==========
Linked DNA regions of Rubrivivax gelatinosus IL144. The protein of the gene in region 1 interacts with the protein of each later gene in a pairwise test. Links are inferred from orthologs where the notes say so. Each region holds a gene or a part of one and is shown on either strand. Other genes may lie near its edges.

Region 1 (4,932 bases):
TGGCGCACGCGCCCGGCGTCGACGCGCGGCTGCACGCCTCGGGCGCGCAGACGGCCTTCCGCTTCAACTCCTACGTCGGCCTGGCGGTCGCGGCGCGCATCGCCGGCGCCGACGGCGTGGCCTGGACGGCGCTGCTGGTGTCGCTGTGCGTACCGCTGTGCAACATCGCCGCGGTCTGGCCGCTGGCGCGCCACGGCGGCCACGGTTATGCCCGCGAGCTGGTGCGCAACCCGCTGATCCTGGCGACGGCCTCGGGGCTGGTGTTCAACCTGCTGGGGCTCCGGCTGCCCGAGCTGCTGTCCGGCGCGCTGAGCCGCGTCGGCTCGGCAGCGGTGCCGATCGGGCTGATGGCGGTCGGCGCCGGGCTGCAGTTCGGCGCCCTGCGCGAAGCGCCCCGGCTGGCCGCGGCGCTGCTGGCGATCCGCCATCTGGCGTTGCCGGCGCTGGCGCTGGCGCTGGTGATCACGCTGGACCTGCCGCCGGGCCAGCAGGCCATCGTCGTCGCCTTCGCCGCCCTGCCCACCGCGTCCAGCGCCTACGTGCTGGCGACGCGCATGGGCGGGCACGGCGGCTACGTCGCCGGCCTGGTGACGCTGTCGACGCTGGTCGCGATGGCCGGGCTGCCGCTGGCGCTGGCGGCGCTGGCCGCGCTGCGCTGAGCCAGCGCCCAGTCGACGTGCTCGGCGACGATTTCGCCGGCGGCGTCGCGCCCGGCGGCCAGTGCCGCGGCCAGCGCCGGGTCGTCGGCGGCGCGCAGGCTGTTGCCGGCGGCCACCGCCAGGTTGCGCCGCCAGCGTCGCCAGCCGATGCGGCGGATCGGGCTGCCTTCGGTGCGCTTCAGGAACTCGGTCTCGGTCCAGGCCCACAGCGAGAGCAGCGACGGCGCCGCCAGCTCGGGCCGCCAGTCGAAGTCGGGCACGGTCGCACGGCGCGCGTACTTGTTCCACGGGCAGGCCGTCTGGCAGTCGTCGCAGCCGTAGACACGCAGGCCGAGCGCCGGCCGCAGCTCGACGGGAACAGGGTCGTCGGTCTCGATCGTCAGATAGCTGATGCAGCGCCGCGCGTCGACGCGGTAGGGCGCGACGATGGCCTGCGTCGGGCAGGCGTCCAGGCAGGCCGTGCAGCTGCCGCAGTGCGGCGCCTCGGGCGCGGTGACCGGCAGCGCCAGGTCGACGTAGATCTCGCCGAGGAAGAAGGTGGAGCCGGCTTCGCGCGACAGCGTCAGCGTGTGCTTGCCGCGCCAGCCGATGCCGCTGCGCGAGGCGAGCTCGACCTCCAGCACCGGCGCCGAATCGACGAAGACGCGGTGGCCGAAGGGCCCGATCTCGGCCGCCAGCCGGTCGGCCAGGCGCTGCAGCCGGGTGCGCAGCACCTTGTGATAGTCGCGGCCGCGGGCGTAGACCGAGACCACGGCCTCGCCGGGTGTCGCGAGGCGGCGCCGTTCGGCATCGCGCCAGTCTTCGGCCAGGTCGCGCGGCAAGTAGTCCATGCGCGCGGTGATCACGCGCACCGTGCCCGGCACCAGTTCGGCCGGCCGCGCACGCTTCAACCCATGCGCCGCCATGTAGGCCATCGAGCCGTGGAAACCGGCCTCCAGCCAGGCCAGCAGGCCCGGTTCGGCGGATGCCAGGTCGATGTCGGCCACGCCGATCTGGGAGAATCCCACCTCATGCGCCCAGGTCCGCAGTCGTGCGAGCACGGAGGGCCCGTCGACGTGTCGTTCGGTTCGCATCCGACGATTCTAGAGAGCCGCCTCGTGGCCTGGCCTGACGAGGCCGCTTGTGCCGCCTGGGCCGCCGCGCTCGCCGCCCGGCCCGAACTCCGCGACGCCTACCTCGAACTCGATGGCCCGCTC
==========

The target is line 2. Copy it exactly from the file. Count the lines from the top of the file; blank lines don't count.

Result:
Region 1 (4,932 bases):